June 2nd 2020
January 24th 2020
he European Movement is proudly led by the grassroots. Therefore, following the election, we surveyed our membership and activists about what our priorities should be going forward.
The results revealed three central themes about what our next steps should be:
- Ensuring that European values and standards are maintained
- Pursuing a close relationship with Europe
- Highlighting the impact of Brexit and holding the government to account.
The European Movement remains committed to building an organization for the future which is worthy of our 70 year history. We will be announcing our next steps in greater detail at the Grassroots for Europe Conference tomorrow and following through over the weeks ahead.
Our central objective is and always has been to promote a close relationship with our European partners. We recognize, of course, that the Government has a mandate to implement Brexit, but we continue to believe the policy to be a profound national mistake. Therefore, we will exercise our democratic right to campaign, at both national and local levels, for the UK to retain strong ties with the European Union and its member states.
In keeping with the results of the survey, we will fight for as close a relationship with the EU as possible and to ensure that European values are upheld in law. We will show why we believe that a policy of alignment of rights and standards with the rest of Europe would offer better economic and social prospects to the British people.
We will, for example, support full British participation in European programmes which:
- Address the global climate emergency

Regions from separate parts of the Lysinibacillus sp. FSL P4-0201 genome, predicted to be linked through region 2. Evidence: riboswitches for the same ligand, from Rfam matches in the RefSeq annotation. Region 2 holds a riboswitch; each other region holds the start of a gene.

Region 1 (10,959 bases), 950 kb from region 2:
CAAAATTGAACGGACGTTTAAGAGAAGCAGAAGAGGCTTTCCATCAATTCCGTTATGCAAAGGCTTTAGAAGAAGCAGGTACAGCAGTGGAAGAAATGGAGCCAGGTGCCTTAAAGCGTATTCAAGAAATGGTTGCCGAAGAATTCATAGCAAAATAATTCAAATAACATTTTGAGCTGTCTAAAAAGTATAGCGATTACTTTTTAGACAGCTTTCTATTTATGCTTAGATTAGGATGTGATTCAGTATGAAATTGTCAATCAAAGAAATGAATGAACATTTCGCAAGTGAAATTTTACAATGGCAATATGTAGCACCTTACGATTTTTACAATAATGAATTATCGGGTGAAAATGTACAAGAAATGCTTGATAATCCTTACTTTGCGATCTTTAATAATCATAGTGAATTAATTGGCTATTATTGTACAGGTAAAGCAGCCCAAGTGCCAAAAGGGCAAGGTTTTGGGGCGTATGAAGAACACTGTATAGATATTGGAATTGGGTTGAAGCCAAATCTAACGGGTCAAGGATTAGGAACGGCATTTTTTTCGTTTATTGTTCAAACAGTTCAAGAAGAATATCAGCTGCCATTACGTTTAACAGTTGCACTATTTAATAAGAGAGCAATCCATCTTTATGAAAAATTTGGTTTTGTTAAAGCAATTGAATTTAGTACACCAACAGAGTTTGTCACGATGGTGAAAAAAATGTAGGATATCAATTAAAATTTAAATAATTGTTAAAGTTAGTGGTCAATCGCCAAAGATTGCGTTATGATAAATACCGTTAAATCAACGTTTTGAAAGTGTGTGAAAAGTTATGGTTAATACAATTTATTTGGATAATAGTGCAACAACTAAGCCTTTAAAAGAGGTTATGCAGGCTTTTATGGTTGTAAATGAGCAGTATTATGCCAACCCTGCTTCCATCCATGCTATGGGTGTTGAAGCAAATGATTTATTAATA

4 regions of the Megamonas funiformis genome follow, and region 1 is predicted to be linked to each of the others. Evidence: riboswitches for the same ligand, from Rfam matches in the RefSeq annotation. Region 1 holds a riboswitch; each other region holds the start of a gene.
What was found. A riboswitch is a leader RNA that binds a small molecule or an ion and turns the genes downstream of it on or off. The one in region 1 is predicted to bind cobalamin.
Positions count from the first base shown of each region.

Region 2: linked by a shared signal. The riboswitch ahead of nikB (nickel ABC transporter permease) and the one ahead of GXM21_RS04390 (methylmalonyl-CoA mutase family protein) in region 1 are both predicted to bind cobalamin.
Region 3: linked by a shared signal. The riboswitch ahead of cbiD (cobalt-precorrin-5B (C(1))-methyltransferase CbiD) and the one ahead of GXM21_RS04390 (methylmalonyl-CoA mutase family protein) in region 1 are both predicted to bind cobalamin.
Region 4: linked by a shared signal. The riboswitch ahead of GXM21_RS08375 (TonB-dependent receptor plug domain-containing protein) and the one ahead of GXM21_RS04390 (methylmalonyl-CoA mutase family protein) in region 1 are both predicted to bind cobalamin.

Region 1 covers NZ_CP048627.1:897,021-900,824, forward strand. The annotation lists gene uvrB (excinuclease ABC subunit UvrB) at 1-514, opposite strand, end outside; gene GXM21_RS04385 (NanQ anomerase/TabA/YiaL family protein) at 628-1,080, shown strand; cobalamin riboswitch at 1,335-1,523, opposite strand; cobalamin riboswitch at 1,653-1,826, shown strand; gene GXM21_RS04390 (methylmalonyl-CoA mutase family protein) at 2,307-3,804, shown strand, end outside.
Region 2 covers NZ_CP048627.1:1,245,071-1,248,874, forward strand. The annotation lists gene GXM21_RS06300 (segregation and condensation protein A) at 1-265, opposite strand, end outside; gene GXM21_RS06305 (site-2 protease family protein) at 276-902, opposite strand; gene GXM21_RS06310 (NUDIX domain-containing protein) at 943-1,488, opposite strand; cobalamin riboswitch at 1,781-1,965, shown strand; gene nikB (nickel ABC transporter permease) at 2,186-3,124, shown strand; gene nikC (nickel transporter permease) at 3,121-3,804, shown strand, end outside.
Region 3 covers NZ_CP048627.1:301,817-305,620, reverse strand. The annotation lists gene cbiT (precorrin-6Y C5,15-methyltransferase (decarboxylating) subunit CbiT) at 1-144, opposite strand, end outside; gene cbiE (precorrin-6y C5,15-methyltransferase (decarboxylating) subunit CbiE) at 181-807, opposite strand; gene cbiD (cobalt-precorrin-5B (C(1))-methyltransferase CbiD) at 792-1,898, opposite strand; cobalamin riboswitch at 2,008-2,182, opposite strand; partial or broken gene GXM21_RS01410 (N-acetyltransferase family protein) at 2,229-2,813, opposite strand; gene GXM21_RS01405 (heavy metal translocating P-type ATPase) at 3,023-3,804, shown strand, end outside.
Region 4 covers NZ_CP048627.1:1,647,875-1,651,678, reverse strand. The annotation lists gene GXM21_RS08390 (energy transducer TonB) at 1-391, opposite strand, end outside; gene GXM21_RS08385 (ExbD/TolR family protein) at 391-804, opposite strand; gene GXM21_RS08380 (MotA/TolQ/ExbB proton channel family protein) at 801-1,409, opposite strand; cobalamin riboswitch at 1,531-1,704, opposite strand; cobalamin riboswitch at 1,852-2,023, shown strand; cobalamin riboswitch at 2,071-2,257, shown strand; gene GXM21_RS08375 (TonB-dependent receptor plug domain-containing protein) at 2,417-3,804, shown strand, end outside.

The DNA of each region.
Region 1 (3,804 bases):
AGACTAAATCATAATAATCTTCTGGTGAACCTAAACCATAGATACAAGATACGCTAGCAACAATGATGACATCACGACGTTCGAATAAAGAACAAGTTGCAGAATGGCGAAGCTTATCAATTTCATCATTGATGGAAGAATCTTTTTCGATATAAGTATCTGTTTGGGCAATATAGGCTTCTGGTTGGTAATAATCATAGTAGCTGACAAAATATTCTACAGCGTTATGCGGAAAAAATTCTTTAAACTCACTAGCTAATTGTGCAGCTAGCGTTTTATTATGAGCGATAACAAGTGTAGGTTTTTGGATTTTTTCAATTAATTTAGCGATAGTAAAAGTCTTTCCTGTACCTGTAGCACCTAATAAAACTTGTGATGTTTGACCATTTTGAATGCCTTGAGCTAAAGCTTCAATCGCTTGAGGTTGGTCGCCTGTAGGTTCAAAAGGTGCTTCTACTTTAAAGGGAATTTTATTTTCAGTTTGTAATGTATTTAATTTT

- Support economic and social development in low income countries
- Promote exchanges between European universities
Brexit is clearly now going to happen, but the European Movement will seek to expose its consequences – and hold to account those responsible.
Please join us as we take this next step.
January 22nd 2020
The European Movement UK was founded in 1949 and is not going away! Whilst Brexit will be happening and People's Vote might rebrand, our movement in the UK and across the wider Europe remains strong.
One job for us is to watch Brexit and keep people informed. The European Movement will be holding Boris Johnson and his government to account.
Over the last week:
All three parliamentary assemblies in Scotland, Northern Ireland and Wales have voted against the Withdrawal Agreement.
The cost of the UK's vote to leave the EU reached £130 billion, with an estimated £70 billion likely to be added by the end of 2020.
MEPs raised serious concerns about the rights of EU citizens after Brexit.
300 jobs were lost due to Brexit at Car parts factory Antolin Interiors in Kent and JLR have announced more job losses.
Yet the media was obsessed with Big Ben and Meghan!
In a moving speech from German MEP Terry Reintke:
"I know that even with this movement that is unique in European history, it has not been possible to put this decision back to the people. But these demonstrations and all the signs and all the tweets and all your votes there were not in vain. You built something absolutely beautiful over the past years and this is the largest pro-European citizens’ movement that we have seen, and we will build on that."
Yes we must do it!
Meetings are taking place within various pro-EU UK groups to think about the future and many of you will have been consulted.
One large meeting will take place on 25 January but is full now. The Grassroots for Europe conference on the future of the pro-European movement will include a speech from European Movement chair Stephen Dorrell about some exciting projects that our movement will be undertaking this year.
We shall keep you informed both here and through our Facebook closed group 'Leicestershire & Rutland Branch European Movement' which you are welcome to join.